A space window to electrifying science

ISS – International Space Station patch.

26 March 2018

Lightning triggers powerful electrical bursts in Earth’s atmosphere almost every second. The inner workings of these magnificent forces of nature are still unknown, but a rare observation by an ESA astronaut gave a boost to the science community. A European detector will take on the challenge of hunting for thunderstorms from space next week.

Red sprites and blue jets

As he flew over India at 28 800 km/h on the International Space Station in 2015, astronaut Andreas Mogensen directed a high-resolution camera towards a gigantic thunderstorm. He caught a blue jet repeatedly shooting up into space towards the upper layers of the atmosphere – as high as 40 km.

The spectacular footage was the first of its kind. His discovery of a pulsating jet gave a new perspective on the electrical activity at the top of tropical thunderstorms. Scientists began to learn what types of cloud trigger such phenomena, and how they may affect the chemistry of the atmosphere.

 

Thunderstruck Earth

The solid scientific results gathered a lot of attention and confirmed the Space Station as a great vantage point 400 km above the clouds. Apart from covering all the main thunderstorm regions, it is the space platform that brings instruments closest to the electric events.

Back to space

A sophisticated monitor designed to look for electrical discharges born in stormy weather conditions will be on its way to the Station next week. The Atmosphere-Space Interactions Monitor, or ASIM, is a collection of optical cameras, light meters and an X- and gamma-ray detector.

It is the first time such a sensitive instrument will fly into space to observe the inner anatomy of lightning.

“The science we hope to do by combining data from all the instruments is explosive. Simultaneous observations will bring a whole new insight,” says Torsten Neubert, science team coordinator at the Technical University of Denmark.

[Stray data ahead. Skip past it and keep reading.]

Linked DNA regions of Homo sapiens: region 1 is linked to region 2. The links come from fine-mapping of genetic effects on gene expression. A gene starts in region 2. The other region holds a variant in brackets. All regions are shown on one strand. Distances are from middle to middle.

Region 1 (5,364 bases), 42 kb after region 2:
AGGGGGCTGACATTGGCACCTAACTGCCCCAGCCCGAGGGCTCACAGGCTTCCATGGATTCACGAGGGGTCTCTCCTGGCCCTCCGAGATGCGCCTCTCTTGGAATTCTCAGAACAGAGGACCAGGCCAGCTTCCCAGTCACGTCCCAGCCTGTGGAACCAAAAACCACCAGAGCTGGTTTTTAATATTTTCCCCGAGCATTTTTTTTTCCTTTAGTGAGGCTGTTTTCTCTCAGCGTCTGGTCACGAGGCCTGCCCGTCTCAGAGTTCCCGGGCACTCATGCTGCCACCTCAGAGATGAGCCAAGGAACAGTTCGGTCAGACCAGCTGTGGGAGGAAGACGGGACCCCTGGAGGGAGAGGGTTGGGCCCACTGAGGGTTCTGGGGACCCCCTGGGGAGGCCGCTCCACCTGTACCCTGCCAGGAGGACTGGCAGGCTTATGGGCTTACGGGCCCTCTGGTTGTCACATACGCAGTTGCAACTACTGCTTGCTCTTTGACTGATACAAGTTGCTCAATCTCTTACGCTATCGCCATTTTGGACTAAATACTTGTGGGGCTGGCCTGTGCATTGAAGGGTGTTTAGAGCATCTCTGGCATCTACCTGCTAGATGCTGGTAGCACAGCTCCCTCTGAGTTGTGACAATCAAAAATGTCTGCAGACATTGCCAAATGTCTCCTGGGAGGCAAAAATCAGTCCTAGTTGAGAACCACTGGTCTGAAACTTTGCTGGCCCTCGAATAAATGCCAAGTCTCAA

Thunderstorm seen from Space Station

The biggest challenge is how to measure the phenomena in their entirety. The timescales are short – a tiny fraction of a second – and the size is big – several kilometres wide.

“Up in the atmosphere, the thin air slows down and enlarges the discharges. That gives our instruments a better chance to observe them in all their glory,” explains Torsten.

Gigantic electrical discharges in Earth’s upper atmosphere are also fascinating displays of the processes taking place inside thunderstorm clouds. Mounted on the outside of Europe’s Columbus laboratory, the observatory will open a new window onto lightning.

Global view

Lightning affects the concentration of atmospheric gases that are important for the climate. New data will improve our understanding of the effect of thunderstorms on the atmosphere and contribute to more accurate climate models.

Atmosphere-Space Interactions Monitor

The measurements will be coupled with those coming from meteorological satellites and ground observations from all over the world. More than 100 dedicated experts from eight countries have participated in the project so far.

ASIM is already sitting inside the SpaceX Dragon capsule and ready for launch next Monday from Cape Canaveral in Florida, USA.

Related links:

International Space Station Benefits for Humanity: http://www.esa.int/Our_Activities/Human_Spaceflight/International_Space_Station_Benefits_for_Humanity

European space laboratory Columbus: http://www.esa.int/Our_Activities/Human_Spaceflight/Columbus

Terma (DK): http://www.terma.com/

ASIM website: http://www.asim.dk/

DTU Space: http://www.space.dtu.dk/english/Research/Projects/Project-descriptions/ASIM

Images, Video, Text, Credits: ESA/NASA/OTD/LIS, NASA Marshall Space Flight Center/Terma/DTU.

Best regards, Orbiter.chArchive link

Sprite July 6, 2016 on Jan Curtis

Jan Curtis on July 6, 2016   Cheyenne, WY

sprites_comp4

This sprite occurred over a rather ordinary complex of thunderstorms just east of McCook, Nebraska (as recorded from Cheyenne, WY). I was able to see the lightning flashes from these thunderstorms but not the actual sprite itself. However, in this image, no obvious lightning could be seen that induced this sprite. Twilight was still apparent more than 75 minutes after sunset over the east.

Sprite July 6, 2016 on Jan Curtis молнии спрайты красный спрайт

This type of sprite is often referred to as a carrot top sprite for obvious reasons.

Sprite July 6, 2016 on Jan Curtis молнии спрайты красный спрайт
Sprite July 6, 2016 on Jan Curtis молнии спрайты красный спрайт

Polar lights after a burst with minimal solar activity

The flow of high-speed solar wind over the past weekend fell into the Earth’s magnetic field (Feb 16/17), causing intermittent auroras around the Arctic circle. The gaseous material is flowing from a wide hole in the sun’s atmosphere.

The face of the sun is blank (most part of time).

The absence of sunspots heralds the approach of Solar Minimum. Sunspot numbers rise and fall with an ~11-year period, slowly oscillating between Solar Max and Solar Min. In 2018, the pendulum is swinging toward a deep minimum expected to reach nadir during the next 2 years.

NASA’s Solar Dynamics Observatory is monitoring the sunspot’s magnetic canopy. A sunspot’s magnetic canopy is where solar flares happen. Magnetic lines of force criss, cross, and explode in a process known as “magnetic reconnection.” Now the active zone has left the face of the Sun.

Source: Polar lights after a burst with minimal solar activity by Xissufotoday